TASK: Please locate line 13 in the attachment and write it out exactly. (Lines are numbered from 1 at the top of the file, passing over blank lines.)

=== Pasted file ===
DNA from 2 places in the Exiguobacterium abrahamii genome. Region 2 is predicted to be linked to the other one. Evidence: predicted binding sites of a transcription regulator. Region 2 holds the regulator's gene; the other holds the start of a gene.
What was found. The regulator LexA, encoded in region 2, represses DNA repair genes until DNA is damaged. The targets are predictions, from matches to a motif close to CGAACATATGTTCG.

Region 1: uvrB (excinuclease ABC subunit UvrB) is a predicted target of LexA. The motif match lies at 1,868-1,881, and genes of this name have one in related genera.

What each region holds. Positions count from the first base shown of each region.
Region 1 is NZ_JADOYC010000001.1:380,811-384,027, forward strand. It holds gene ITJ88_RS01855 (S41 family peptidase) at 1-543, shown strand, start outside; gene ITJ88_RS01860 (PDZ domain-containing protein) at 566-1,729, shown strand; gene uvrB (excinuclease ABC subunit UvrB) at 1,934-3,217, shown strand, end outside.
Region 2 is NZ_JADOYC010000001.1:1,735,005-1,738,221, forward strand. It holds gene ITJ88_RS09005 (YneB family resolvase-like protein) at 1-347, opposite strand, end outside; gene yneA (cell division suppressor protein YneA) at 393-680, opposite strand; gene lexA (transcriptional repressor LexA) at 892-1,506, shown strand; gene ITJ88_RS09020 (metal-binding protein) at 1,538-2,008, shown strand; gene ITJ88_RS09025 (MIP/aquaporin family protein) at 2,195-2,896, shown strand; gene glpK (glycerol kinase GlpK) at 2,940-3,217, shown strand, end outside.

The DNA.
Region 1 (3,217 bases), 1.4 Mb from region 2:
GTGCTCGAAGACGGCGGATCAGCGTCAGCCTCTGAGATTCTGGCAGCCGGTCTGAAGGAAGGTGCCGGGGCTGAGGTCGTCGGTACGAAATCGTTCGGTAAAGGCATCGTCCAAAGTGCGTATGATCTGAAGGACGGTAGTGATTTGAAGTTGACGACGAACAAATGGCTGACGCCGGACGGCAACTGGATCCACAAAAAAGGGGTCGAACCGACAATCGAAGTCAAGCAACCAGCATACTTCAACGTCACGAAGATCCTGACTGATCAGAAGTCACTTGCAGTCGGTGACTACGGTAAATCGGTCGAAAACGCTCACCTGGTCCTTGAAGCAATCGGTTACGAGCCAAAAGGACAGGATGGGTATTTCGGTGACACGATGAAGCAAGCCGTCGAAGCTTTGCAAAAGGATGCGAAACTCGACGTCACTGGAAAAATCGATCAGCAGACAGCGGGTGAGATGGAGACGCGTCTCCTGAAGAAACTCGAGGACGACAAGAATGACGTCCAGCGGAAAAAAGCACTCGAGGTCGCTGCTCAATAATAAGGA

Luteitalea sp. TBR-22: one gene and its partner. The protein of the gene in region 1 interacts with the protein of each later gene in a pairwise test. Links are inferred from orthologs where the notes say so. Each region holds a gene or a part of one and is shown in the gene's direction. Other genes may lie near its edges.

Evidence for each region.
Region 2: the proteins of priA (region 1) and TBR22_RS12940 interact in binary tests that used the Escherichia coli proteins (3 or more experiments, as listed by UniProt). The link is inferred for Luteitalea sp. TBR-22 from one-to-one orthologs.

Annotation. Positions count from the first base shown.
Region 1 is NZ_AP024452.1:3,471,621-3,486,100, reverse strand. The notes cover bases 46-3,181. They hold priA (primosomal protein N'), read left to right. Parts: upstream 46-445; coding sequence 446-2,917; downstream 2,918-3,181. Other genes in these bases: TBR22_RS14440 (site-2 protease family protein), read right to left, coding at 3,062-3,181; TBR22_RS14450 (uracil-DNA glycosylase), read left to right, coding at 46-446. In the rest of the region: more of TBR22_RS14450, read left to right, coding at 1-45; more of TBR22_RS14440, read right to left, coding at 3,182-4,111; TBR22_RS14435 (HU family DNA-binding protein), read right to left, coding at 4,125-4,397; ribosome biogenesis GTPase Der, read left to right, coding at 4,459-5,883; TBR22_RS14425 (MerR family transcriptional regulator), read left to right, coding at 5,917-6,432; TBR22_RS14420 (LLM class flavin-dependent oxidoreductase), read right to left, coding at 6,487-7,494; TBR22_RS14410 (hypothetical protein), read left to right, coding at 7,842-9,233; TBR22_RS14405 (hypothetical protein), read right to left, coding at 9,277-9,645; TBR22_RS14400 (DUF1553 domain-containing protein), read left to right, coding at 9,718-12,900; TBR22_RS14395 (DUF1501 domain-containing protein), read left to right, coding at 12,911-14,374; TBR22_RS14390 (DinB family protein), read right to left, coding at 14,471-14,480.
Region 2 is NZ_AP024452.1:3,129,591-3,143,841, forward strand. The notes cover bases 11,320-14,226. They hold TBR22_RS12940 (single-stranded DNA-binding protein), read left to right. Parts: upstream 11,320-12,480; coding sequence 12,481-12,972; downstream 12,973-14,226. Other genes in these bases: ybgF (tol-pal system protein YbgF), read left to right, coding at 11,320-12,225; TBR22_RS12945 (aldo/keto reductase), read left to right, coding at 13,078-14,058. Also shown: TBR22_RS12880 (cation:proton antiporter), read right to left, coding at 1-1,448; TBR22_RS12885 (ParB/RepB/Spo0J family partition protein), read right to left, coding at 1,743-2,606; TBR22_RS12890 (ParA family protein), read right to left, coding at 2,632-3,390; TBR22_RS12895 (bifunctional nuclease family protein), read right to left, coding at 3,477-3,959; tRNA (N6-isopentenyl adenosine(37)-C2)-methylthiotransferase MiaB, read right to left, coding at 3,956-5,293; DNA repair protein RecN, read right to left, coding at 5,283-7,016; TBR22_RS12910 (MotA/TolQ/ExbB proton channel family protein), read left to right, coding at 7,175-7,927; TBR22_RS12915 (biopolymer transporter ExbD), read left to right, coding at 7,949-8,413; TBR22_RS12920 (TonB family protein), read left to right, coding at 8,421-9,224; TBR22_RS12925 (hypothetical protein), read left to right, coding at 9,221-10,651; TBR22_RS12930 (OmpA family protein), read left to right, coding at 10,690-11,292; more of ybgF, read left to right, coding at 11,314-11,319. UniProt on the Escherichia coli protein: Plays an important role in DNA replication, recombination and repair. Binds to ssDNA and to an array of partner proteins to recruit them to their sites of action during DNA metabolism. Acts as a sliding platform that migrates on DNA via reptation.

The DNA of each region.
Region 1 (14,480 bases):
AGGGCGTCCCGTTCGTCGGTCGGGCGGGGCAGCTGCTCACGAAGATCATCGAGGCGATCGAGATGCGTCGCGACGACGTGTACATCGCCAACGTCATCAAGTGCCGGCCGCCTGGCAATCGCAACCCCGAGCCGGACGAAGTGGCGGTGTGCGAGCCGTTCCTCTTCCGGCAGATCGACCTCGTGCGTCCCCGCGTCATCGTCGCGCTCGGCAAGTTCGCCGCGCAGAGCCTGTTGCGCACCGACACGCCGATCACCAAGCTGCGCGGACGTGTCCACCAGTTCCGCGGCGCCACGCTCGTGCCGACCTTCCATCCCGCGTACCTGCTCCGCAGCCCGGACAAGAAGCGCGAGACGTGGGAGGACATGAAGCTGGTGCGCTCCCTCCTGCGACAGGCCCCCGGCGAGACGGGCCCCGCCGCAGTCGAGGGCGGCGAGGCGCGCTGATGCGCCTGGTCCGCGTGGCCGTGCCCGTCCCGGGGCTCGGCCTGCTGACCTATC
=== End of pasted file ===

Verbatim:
Annotation. Positions count from the first base shown.